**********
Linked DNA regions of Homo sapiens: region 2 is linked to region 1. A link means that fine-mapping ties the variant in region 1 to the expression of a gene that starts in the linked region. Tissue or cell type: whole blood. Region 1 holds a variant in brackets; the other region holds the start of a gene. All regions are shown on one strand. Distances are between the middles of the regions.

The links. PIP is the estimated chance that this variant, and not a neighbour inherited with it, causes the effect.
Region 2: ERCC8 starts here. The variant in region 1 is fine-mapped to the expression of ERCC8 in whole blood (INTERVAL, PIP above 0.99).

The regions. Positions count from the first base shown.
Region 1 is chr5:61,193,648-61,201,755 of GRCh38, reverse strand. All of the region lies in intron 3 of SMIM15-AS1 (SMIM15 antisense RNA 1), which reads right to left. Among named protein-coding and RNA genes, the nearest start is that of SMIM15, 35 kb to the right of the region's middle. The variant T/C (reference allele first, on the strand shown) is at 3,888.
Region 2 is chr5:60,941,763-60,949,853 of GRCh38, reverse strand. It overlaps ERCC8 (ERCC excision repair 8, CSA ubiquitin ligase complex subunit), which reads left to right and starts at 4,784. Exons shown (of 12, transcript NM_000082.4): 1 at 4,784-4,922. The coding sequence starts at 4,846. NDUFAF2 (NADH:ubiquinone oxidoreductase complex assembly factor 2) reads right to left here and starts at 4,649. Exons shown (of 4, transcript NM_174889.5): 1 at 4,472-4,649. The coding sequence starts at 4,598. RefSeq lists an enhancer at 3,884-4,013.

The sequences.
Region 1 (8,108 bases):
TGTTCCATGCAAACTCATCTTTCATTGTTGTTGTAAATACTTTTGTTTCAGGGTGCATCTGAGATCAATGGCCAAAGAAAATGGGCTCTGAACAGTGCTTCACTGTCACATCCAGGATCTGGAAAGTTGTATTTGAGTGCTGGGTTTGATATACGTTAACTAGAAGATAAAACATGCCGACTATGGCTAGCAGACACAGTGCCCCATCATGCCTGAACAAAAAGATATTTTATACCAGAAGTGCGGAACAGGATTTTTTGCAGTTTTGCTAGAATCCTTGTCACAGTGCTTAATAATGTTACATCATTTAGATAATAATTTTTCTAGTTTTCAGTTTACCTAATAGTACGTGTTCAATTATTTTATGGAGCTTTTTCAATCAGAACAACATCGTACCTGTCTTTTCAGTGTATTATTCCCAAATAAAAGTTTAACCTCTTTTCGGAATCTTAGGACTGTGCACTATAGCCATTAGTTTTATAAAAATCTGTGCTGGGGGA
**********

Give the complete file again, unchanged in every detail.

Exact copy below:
Linked DNA regions of Homo sapiens: region 2 is linked to region 1. A link means that fine-mapping ties the variant in region 1 to the expression of a gene that starts in the linked region. Tissue or cell type: whole blood. Region 1 holds a variant in brackets; the other region holds the start of a gene. All regions are shown on one strand. Distances are between the middles of the regions.

The links. PIP is the estimated chance that this variant, and not a neighbour inherited with it, causes the effect.
Region 2: ERCC8 starts here. The variant in region 1 is fine-mapped to the expression of ERCC8 in whole blood (INTERVAL, PIP above 0.99).

The regions. Positions count from the first base shown.
Region 1 is chr5:61,193,648-61,201,755 of GRCh38, reverse strand. All of the region lies in intron 3 of SMIM15-AS1 (SMIM15 antisense RNA 1), which reads right to left. Among named protein-coding and RNA genes, the nearest start is that of SMIM15, 35 kb to the right of the region's middle. The variant T/C (reference allele first, on the strand shown) is at 3,888.
Region 2 is chr5:60,941,763-60,949,853 of GRCh38, reverse strand. It overlaps ERCC8 (ERCC excision repair 8, CSA ubiquitin ligase complex subunit), which reads left to right and starts at 4,784. Exons shown (of 12, transcript NM_000082.4): 1 at 4,784-4,922. The coding sequence starts at 4,846. NDUFAF2 (NADH:ubiquinone oxidoreductase complex assembly factor 2) reads right to left here and starts at 4,649. Exons shown (of 4, transcript NM_174889.5): 1 at 4,472-4,649. The coding sequence starts at 4,598. RefSeq lists an enhancer at 3,884-4,013.

The sequences.
Region 1 (8,108 bases):
TGTTCCATGCAAACTCATCTTTCATTGTTGTTGTAAATACTTTTGTTTCAGGGTGCATCTGAGATCAATGGCCAAAGAAAATGGGCTCTGAACAGTGCTTCACTGTCACATCCAGGATCTGGAAAGTTGTATTTGAGTGCTGGGTTTGATATACGTTAACTAGAAGATAAAACATGCCGACTATGGCTAGCAGACACAGTGCCCCATCATGCCTGAACAAAAAGATATTTTATACCAGAAGTGCGGAACAGGATTTTTTGCAGTTTTGCTAGAATCCTTGTCACAGTGCTTAATAATGTTACATCATTTAGATAATAATTTTTCTAGTTTTCAGTTTACCTAATAGTACGTGTTCAATTATTTTATGGAGCTTTTTCAATCAGAACAACATCGTACCTGTCTTTTCAGTGTATTATTCCCAAATAAAAGTTTAACCTCTTTTCGGAATCTTAGGACTGTGCACTATAGCCATTAGTTTTATAAAAATCTGTGCTGGGGGA